Call for chapters, visual essays and intermedial transmission for peer-reviewed book.
Institutions are, by definition, foundational, architectural, disciplinary, symbolic and generally fixed in nature. Aligned with well-established patterns of behavior, they are inherently performative. How do current institutions therefore perform – academically, spatially, custodially and structurally – and how can their performances be critiqued and re-designed?
In January 2018, the 3rd International Performance Design Symposium was held in Fara Sabina, Italy; gathering performance designers, artists, architects, theorists, researchers and educators from more than ten countries to present, develop and workshop ideas - existing and conceptual – regarding how institutions can be rearranged, restructured and reimagined – as academy, architecture, organization and provocation.
Since it was instigated as an emergent interdisciplinary field in 2004 – focusing on designing performance and performing design – Performance Design has become institutionalized and incorporated into universities as well as international events such as The Prague Quadrennial of Performance Design & Space and World Stage Design’s global performance design festival. In the same period institutions such as universities, academies, conservatories, museums, galleries and festivals have fundamentally changed, substantively and structurally, alongside cultural requirements and expectations: a combined result of aesthetic, social, global and political development. Playing into neoliberal capitalism, our institutional and individual performances are being designed, assessed and closely monitored: generally working against criticality and experimentation upon which creative fields are predicated. As theorist Jon McKenzie suggests we find ourselves having to “perform or else”.
Performance Design is now therefore at a crossroads. Is it still a transdisciplinary creative arts paradigm or has the time come for Performance Design to (de/re)institutionalize as an independent post-disciplinary research field and artistic paradigm that resists institutionalization: including and influencing physical museums, theaters, universities and academies, as well as venues, cities, technologies, materials and event genres?
In this proposed anthology, we draw inspiration from critical thinkers such as Jane Rendell Chantal Mouffe, Felix Guattari, Isabelle Stengers, Jacques Rancière, Pelin Tan and the Silent University, Fred Moten and Stefano Harney, Nikolaus Hirsch and Markus Miessen among others. Whilst the relevance of these perspectives for “institutional polity” (Miessen), and more specifically Mouffe’s “counter-hegemonic practices” and Moten and Harney’s “undercommons” are evident, the publication’s editors invite contributors to reflect – through written scholarship and creative practice – on how such approaches might inform new critical encounters with/as or away from institutions.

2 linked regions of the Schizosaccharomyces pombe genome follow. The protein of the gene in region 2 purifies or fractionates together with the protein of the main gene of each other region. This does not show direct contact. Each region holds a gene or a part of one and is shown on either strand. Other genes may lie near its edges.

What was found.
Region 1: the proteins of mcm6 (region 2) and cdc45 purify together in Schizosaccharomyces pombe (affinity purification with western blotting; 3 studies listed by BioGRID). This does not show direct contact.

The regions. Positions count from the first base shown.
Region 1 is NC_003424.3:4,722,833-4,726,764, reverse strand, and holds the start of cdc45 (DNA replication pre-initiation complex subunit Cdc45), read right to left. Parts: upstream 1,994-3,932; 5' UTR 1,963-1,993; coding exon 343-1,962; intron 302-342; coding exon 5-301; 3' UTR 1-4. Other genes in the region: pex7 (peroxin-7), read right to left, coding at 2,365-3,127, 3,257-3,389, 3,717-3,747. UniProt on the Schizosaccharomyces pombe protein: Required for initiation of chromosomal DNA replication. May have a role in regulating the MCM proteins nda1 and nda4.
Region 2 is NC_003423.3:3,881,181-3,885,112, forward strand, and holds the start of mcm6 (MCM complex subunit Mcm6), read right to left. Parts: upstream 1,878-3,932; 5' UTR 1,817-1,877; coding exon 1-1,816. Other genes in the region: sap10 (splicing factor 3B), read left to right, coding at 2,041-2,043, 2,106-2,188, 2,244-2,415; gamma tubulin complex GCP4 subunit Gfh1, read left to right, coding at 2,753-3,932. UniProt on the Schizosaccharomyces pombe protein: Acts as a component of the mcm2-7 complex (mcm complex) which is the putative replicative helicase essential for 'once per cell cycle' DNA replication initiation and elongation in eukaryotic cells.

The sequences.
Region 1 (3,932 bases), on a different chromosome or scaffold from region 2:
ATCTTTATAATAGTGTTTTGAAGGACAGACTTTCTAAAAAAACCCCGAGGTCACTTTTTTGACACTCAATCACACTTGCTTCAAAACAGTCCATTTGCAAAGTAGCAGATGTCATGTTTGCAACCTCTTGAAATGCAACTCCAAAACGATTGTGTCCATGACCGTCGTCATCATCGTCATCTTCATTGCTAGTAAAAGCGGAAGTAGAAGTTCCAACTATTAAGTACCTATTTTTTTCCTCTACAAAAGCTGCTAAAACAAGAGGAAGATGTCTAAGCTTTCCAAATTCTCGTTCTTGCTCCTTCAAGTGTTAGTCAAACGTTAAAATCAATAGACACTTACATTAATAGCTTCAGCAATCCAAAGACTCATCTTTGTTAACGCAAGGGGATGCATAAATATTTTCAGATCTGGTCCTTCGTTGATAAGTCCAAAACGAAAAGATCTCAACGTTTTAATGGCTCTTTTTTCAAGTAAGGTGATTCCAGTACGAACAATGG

Therefore, with a view towards an epistemological transformation, this anthology aims to expand upon the recent discourse on institutional engagement through aesthetic resistance within the broader context of pedagogical practices and methodologies of artistic research with a focus on themes addressing institutions as Place, Body, Event, Atmosphere, Commons, and Desire.
The book is currently themed and co-edited in four sections as follows: -
- Academy/Pedagogy: structures of care (instituting the new)
- Places of Representation: desiring change (queering the house)
- Cultural Practices/Issues: manifestos & critiques (performing against discipline)
- Performances/Events: testing grounds (redesigning through eventing)
We welcome contributions from fields outside (but pertinent to) the study of performance and design. Contributions may include scholarly essays (5000-8000 words, incl. maximum 5 illustrations over 15 pages), visual essays (800-1500 words, incl. maximum of 18 illustrations over 12 pages), and manifestoes/statements/narrations that do not fit neatly into the current discourses and paradigms; presenting models of critical engagement or discussing material instances of the realization of institutional critique through performance design practice.
We hope that many of you would like to participate in this peer-reviewed book project.
Proposals (of max. 300 words) should be sent to [email protected] before August 20th.
You will hear back from the Editorial team in October 2018.
The deadline for full articles and essays is January 15th 2019 to be able (as we plan) to present the publication in the Summer of 2019.